Kevin Brennan Writes About What It's Like

“Kicking the squid,” or, How I learned to spend less time online


For the second time in three days, our power went off yesterday, and we’re not even perched in the wake of Hurricane Matthew. We live in beautiful downtown Cool, Cal., where men are men, women all ride horses, and rain, apparently, shorts out the electrical grid on contact.

But for the second time in three days I experienced what it’s like to be offline for more than a few minutes. Not just offline, but completely off the grid. With an electric stove, I couldn’t make a pair of grilled cheese sandwiches for lunch. We couldn’t keep up with Trump’s sexploits on MSNBC. There was no light, no heat, and no phone (we’re perma-retro landline holders with only one flip phone between us).

It was pretty awesome.

Since my laptop was available with a full charge, I did some editing of a novel someone hired me for, I learned how to play “Julia” on the guitar, my wife and I took a nap with our dog and one of the neighbor’s cats, and I wrote a blog post or two. I had to postpone cooking a minestrone for dinner because the power hadn’t come back up in time, but we had peanut butter and jelly sandwiches by candlelight, and that was fun.

I definitely did not miss social media.

Often lately I’ve wondered whether I should back away from the ‘Net. Sure, there’s feedback, conversation, interaction, joking. Other stuff too, like information on demand. But all of this takes time, and when the power goes off you realize there are other things you could be doing, like riding a bicycle, hiking, playing pickleball, and generally enjoying life as a human. The internet and social media have a stranglehold on our time.

You might say, “But I do social media while I’m out hiking, etc.” Well, if you do do that (and we all know you do!), then you’re not fully experiencing the hike, etc. The ‘Net’s got its tentacles around part of your consciousness.

More and more I’m wanting to “kick the squid,” to coin a phrase. Free up my brain for stuff that’s, I have to think, realer. For instance, we’re off now for walk in the warm, misty fog that settled in after the storm. No phones on board.

The trees are weeping. How can we not give them our full attention?

When the power came back on around 8:30 last night, we were a little bummed. Out went the candles, and we immediately ran to our computers.

It’s going to be a process, kicking the squid.

22 comments on ““Kicking the squid,” or, How I learned to spend less time online

  1. Phillip McCollum
    October 15, 2016

    Though I can’t say endorse squid-kicking (prefer to eat them), I’m all about getting comfortable again with being bored. It never ceases to amaze me what we can come up with to amuse ourselves. Only problem is you usually need someone, or in your case, something, to knock you into that boredom.

    • Kevin Brennan
      October 15, 2016

      Oddly enough, it’s not boredom. There’s plenty to do that doesn’t involve a phone or laptop, turns out!

      Excuse me now. I’m off to make a fanciful Jell-O salad …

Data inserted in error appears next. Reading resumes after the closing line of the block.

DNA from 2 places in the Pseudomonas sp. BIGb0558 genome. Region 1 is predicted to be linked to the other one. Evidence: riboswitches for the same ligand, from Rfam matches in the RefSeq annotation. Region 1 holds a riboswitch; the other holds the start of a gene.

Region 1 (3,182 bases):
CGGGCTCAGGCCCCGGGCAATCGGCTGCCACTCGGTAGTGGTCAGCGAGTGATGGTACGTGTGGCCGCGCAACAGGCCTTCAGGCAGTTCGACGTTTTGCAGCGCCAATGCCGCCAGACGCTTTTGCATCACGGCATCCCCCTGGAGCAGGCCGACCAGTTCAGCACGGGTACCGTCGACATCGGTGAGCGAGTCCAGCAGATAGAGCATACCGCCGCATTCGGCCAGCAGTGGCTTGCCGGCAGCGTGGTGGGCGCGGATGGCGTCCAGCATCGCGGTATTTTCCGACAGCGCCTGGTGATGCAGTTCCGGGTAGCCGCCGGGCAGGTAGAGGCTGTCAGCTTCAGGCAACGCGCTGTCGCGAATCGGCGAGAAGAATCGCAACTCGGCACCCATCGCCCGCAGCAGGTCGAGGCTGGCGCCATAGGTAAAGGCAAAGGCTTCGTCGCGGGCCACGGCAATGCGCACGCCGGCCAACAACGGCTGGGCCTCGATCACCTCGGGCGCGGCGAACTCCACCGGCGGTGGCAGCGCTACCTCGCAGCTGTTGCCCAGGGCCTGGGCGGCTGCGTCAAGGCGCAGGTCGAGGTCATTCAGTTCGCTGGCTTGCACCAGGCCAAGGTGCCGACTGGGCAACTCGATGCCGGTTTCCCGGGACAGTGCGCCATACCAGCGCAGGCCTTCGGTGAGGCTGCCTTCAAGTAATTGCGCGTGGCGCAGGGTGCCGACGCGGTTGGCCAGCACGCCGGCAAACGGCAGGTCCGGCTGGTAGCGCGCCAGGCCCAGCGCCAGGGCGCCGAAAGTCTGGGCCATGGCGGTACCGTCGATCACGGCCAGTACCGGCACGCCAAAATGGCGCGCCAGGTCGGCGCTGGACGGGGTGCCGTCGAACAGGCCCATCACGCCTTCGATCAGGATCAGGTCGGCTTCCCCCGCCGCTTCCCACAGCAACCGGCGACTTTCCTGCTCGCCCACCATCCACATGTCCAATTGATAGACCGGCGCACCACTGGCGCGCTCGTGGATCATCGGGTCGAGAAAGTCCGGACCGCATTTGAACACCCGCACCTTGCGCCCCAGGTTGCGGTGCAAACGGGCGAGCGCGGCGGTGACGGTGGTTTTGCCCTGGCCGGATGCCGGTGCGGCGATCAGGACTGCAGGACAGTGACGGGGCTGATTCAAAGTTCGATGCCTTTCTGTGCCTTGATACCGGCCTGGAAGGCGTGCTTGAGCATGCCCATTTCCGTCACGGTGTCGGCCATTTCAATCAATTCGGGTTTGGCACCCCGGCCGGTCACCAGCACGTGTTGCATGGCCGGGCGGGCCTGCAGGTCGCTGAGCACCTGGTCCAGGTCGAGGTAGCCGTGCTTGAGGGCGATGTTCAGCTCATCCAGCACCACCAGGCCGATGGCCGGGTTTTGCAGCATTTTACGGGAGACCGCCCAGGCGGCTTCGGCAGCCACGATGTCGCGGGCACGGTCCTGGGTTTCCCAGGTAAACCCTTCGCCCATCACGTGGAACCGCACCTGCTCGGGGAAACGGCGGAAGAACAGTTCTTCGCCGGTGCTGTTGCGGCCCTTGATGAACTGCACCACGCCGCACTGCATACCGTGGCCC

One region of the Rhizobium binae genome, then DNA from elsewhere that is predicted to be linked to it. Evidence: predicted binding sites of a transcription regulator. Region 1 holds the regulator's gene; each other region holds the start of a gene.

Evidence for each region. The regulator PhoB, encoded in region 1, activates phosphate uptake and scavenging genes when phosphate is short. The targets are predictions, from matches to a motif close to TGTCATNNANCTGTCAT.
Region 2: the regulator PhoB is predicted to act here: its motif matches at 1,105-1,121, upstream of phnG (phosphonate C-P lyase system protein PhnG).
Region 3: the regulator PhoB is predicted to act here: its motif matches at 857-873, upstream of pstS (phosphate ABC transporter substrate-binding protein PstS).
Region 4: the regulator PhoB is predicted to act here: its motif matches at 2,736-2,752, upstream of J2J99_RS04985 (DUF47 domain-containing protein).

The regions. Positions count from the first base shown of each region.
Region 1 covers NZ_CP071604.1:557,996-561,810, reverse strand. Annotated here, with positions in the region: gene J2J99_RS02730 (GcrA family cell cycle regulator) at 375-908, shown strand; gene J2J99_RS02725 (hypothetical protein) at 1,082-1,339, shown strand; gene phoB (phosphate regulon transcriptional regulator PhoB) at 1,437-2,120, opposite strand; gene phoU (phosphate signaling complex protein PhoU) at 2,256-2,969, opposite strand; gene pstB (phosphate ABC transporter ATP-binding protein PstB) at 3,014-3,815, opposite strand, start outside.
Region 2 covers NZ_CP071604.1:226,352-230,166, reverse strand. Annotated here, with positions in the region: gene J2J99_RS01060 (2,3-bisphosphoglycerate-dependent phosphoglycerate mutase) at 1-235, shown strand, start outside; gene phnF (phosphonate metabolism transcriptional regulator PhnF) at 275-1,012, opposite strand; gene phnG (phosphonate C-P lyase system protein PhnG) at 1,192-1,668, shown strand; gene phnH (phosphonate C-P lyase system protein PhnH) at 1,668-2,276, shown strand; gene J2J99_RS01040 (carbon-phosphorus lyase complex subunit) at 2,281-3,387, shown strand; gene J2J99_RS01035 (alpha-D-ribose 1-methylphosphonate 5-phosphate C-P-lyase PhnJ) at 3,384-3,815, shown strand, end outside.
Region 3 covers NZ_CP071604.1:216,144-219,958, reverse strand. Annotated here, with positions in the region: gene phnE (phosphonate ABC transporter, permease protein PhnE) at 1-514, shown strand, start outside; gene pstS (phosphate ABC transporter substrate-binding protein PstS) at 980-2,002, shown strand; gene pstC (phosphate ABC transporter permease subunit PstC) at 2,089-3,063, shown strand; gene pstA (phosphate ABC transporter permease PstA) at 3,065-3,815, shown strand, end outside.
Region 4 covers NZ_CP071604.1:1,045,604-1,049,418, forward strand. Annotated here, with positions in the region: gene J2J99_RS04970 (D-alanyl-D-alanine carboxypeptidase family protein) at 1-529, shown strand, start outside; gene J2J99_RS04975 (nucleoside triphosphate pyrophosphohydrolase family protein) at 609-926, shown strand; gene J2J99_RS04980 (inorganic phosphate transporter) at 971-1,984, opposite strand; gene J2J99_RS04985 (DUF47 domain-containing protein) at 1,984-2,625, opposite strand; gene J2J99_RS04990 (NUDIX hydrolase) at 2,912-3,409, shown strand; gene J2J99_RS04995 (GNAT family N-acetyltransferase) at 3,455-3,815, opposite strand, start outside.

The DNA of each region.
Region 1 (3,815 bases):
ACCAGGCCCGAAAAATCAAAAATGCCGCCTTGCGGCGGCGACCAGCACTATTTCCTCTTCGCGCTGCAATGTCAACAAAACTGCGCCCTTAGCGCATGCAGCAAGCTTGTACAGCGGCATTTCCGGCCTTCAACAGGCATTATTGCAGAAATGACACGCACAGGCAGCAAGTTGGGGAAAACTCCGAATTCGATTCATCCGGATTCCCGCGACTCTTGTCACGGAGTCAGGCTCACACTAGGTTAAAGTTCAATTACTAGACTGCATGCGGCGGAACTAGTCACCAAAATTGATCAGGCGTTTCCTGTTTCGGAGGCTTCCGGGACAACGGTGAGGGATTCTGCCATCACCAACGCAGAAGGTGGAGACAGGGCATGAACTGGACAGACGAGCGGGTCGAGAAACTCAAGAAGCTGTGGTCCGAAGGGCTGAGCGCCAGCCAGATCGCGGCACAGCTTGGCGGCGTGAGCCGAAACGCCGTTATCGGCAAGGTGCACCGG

2. 1WriteWay
    October 15, 2016

    When we lost power during Hurricane Hermine, we both still had our iPhones (which was good since our landline was down and I could at least call my mom) and my Boy-Scout ready husband even had a charger we could use when our phone batteries were low. Still, we spent most of our time reading, walking around the neighborhood, playing with our cats, and cooking our perishable foods on a gas grill. It was nice and a great excuse to stay off the computers since we didn’t want to wear down their batteries plus the charger. When the power came back on about 36 hours later, we were excited and then kind of disappointed. Life was going to return to “normal” a little too fast. Most of my social media stuff (Facebook page, Twitter) is on auto-pilot. If I post something to my blog, it goes directly to Facebook, etc. If I post something on my Facebook page, it also goes to Twitter. I belong to a couple of groups on Triberr and I can set up automatic shares from there. So my engagement with social media is not so engaging as it may appear to others. Yet, I often wonder what the point is. I have some positive relationships in social media, some occasional friendly exchanges, but so much of it is just endless, mindless “sharing.” I’m guilty of this too: sharing without reading what I’ve just shared just for the sake of sharing and being “active.” Kind of like “goal displacement” unless your goal is to garner X thousands of followers and X number of tweets/posts/whatever. And if that is your goal … well, how empty is that, and yet that is what social media often boils down to.
    I’m probably not making much sense. (Actually, my husband has the TV on and so I can’t concentrate.) Maybe it’s the political climate right now. I feel like whenever I set foot on Facebook or just news surf, I’m entering a minefield. Drama in my virtual world is something I don’t need ;(

    • Kevin Brennan
      October 15, 2016

      I think we’re on the same page. I totally forgot I even signed up on Triberr, though. Guess I haven’t used it to my full advantage. The thing I keep coming away with is that social media doesn’t really help me. It sometimes amuses me, but other than that, it’s something that doesn’t deliver mental nutrition. It’s like a funny fortune cookie. I don’t even bother to check out my new Twitter followers because they’re almost all fake.

      I wish I could turn off the WordPress feature that sends me an email every time someone likes my comments! That’s nice, but I don’t care all that much. Sheesh.